Given that the Greek economy contracted by 7 percent of gross domestic product last year and is on course to complete this year one of the sharpest peak-to-trough drops seen in the developed world, the idea of growth in Greece almost seems like a bad joke. Yet growth is the new buzz word in Brussels. Twelve EU states recently signed a letter demanding a greater emphasis be placed on it, analysts are talking about it, European Parliament President Martin Schulz came to Athens to talk about it and politicians are trying to find ways to generate it. Growth is very much the new black, or at least this year’s austerity.
It was in this vein that a meeting between European Commission President Jose Manuel Barroso and Greek Prime Minister Lucas Papademos took place in the Belgian capital this week. Although growth is the word on everybody’s lips, the talk of boosting economies and creating jobs in the EU remains rather vague. Tuesday’s talks between Papademos and Barroso did not produce a specific conclusion but they had a much greater focus than we have been accustomed to.
For some, its presence in Athens is a clear indication that Greece’s eurozone partners want to run the country themselves; for others it is a confirmation that the European Union wants to offer practical help. Whatever your view on the EU Task Force for Greece, though, there are a couple of things that are undeniable: the team from Brussels is aiming to facilitate the disbursement of about 15 billion euros in EU structural funds over the next two years that would help Greek jobs and businesses, and it is helping provide expertise in areas of Greek public administration that suffer from chronic problems, such as tax collection and the judicial system.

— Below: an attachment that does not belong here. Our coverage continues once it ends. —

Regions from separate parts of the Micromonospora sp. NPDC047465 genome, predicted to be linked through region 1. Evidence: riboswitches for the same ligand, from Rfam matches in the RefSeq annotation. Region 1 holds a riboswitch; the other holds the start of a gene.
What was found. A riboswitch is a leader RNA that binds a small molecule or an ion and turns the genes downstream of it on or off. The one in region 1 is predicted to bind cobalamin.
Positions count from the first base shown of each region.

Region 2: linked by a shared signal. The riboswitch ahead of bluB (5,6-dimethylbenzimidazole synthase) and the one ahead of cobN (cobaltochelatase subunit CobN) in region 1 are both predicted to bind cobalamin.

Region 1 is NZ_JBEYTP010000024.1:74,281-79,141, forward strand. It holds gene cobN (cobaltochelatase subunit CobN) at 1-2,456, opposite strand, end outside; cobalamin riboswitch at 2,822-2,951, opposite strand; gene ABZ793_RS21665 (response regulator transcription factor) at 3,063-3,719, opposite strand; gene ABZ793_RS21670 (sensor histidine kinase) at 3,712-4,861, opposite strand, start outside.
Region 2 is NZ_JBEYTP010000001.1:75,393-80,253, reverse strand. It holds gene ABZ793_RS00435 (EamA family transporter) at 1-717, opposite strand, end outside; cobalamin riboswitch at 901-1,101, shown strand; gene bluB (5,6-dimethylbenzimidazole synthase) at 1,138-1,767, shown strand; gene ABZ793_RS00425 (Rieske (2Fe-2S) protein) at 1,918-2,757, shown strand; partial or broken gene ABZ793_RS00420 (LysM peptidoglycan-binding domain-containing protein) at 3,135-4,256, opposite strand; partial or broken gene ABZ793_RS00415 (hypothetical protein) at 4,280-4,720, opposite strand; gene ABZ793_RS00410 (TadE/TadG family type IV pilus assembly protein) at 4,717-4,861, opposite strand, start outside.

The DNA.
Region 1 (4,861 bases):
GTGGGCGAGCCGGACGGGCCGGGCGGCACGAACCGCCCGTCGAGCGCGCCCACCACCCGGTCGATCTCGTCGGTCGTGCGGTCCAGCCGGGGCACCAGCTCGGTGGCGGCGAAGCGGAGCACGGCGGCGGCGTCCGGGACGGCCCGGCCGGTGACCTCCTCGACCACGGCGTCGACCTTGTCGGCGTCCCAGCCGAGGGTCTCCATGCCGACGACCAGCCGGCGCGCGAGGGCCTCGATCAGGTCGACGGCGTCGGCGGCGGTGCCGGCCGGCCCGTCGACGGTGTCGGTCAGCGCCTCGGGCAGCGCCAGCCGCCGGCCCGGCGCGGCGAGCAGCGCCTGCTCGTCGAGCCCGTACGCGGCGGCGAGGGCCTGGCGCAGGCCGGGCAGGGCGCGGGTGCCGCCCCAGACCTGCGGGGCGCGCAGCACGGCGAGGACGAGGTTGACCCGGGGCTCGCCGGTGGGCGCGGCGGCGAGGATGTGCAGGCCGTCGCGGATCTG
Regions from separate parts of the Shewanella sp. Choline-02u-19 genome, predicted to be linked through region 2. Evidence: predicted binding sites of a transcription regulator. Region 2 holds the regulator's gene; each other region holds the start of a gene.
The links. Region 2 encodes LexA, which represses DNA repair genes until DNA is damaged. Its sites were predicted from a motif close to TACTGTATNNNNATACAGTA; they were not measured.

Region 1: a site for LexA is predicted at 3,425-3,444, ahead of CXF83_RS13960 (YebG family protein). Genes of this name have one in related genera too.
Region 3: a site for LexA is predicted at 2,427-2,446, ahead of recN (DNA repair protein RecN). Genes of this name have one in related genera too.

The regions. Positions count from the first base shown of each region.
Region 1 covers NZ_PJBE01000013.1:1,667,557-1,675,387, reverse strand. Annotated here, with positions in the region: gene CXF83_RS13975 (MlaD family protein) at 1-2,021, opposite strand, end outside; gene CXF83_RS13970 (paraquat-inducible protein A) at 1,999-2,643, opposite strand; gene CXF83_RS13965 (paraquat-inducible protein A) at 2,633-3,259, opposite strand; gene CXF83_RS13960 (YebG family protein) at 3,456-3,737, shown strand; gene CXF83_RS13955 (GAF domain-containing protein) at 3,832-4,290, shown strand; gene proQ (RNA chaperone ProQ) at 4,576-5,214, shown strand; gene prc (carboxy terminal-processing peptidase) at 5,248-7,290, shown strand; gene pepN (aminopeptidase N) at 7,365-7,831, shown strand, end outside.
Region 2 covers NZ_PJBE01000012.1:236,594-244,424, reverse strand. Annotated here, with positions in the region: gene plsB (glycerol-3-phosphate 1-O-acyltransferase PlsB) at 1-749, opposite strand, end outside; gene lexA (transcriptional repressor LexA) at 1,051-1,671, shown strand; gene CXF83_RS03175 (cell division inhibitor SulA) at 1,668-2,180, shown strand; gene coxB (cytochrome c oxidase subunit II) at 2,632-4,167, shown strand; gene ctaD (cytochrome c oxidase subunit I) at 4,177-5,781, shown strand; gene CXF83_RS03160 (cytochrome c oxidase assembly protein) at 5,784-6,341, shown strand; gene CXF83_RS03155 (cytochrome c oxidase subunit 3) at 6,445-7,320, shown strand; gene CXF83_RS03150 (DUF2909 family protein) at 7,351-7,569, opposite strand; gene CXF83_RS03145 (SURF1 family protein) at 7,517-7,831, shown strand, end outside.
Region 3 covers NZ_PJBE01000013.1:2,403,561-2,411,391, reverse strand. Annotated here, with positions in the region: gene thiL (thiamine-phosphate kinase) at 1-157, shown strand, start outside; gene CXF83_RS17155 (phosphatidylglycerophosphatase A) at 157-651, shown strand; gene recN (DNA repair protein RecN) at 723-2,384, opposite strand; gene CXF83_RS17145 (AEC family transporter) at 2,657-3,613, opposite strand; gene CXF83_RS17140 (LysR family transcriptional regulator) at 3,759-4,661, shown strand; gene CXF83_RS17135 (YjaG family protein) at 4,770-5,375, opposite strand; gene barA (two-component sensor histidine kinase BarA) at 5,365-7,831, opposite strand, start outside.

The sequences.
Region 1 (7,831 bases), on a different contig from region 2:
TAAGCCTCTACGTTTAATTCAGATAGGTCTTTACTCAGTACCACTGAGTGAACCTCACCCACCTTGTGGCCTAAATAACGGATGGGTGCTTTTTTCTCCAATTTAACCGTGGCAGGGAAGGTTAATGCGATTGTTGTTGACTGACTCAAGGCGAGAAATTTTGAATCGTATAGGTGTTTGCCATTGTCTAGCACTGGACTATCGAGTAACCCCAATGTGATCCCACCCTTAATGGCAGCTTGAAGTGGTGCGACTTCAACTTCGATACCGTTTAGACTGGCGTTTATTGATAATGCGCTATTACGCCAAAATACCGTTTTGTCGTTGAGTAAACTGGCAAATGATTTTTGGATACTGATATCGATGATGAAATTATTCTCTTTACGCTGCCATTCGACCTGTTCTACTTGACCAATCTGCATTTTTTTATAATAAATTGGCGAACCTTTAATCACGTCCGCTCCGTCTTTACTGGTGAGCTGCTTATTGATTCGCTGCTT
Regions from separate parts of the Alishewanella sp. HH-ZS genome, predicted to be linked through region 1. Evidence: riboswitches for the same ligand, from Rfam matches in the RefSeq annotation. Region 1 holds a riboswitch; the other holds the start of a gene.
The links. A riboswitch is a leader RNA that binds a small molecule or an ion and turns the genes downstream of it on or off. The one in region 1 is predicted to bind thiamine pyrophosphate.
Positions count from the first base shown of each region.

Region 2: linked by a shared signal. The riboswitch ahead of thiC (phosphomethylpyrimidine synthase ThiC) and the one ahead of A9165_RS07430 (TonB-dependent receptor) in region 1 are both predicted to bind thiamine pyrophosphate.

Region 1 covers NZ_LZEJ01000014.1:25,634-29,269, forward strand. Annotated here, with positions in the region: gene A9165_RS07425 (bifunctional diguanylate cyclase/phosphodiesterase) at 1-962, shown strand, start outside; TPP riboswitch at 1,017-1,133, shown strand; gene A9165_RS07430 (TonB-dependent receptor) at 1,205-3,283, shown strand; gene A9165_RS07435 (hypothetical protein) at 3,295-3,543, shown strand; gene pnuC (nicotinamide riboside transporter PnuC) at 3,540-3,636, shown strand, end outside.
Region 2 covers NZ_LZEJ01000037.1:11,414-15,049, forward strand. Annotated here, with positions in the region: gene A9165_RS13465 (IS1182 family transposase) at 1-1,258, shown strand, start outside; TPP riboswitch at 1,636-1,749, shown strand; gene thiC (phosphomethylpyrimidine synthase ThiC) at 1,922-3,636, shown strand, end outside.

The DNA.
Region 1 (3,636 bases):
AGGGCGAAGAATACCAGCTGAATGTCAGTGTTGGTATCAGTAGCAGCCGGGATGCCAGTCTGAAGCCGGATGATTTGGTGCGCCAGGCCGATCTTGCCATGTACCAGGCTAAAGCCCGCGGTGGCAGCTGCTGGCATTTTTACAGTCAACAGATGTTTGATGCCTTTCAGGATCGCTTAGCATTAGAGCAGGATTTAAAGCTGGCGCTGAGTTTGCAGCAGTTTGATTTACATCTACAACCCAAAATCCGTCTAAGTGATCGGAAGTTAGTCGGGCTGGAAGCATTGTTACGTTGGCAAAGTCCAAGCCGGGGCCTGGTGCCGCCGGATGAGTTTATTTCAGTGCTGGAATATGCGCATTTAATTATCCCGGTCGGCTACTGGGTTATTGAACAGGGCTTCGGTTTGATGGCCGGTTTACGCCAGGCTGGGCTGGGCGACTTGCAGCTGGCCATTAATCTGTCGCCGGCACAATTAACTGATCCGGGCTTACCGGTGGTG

The Task Force officially assumed its role in Greece on September 1 and recently published the first quarterly report on its work. It is made up of about 25 people in Brussels — led by the European Bank for Reconstruction and Development (EBRD) vice president Horst Reichenbach — and of 12 people in Athens. The Athens “antenna” is headed by Georgette Lalis, a Greek who has been a civil servant with the European Commission since 1981. She has held several executive positions but her last job in Brussels was as director of international affairs for energy. Between 2001 and 2004, she was CEO of the land registry (Ktimatologio SA).
Speaking to Kathimerini English Edition, Lalis distanced the role of the Task Force from that of the troika and identified a wide range of projects that it is cooperating on with Greek authorities, including a change to EU rules to provide Greek businesses with a working capital injection of 500 million euros.
Posted in Economy, European Union, Greece, Greek politics
Tagged EU, EU cohesion funds, EU structural funds, EU Task Force for Greece, euro, European Commission, European Union, eurozone, Georgette Lalis, Greece, Greece public administration, Greece taxes, Greece troika, Horst Reichenbach, SMEs